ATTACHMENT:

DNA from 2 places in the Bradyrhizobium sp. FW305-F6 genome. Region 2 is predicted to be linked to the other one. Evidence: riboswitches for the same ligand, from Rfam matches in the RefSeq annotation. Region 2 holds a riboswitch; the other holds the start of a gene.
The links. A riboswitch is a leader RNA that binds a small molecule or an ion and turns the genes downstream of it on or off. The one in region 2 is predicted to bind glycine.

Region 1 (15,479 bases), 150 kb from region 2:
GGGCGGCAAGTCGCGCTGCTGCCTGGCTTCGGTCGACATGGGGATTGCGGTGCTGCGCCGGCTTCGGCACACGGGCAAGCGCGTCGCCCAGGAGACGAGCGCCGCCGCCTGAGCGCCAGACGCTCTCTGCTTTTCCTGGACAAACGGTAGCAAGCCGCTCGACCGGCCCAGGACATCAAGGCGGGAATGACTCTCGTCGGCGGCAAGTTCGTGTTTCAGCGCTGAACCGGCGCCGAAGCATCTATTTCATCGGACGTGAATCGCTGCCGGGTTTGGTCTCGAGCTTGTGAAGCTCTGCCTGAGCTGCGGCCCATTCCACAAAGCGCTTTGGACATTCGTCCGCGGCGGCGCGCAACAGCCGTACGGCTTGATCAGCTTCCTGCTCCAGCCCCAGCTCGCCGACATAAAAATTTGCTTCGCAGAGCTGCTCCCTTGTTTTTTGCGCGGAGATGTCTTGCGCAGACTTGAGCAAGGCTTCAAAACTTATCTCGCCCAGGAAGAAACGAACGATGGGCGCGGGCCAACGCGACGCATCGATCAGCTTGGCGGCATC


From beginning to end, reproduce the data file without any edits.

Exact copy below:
DNA from 2 places in the Bradyrhizobium sp. FW305-F6 genome. Region 2 is predicted to be linked to the other one. Evidence: riboswitches for the same ligand, from Rfam matches in the RefSeq annotation. Region 2 holds a riboswitch; the other holds the start of a gene.
The links. A riboswitch is a leader RNA that binds a small molecule or an ion and turns the genes downstream of it on or off. The one in region 2 is predicted to bind glycine.

Region 1 (15,479 bases), 150 kb from region 2:
GGGCGGCAAGTCGCGCTGCTGCCTGGCTTCGGTCGACATGGGGATTGCGGTGCTGCGCCGGCTTCGGCACACGGGCAAGCGCGTCGCCCAGGAGACGAGCGCCGCCGCCTGAGCGCCAGACGCTCTCTGCTTTTCCTGGACAAACGGTAGCAAGCCGCTCGACCGGCCCAGGACATCAAGGCGGGAATGACTCTCGTCGGCGGCAAGTTCGTGTTTCAGCGCTGAACCGGCGCCGAAGCATCTATTTCATCGGACGTGAATCGCTGCCGGGTTTGGTCTCGAGCTTGTGAAGCTCTGCCTGAGCTGCGGCCCATTCCACAAAGCGCTTTGGACATTCGTCCGCGGCGGCGCGCAACAGCCGTACGGCTTGATCAGCTTCCTGCTCCAGCCCCAGCTCGCCGACATAAAAATTTGCTTCGCAGAGCTGCTCCCTTGTTTTTTGCGCGGAGATGTCTTGCGCAGACTTGAGCAAGGCTTCAAAACTTATCTCGCCCAGGAAGAAACGAACGATGGGCGCGGGCCAACGCGACGCATCGATCAGCTTGGCGGCATC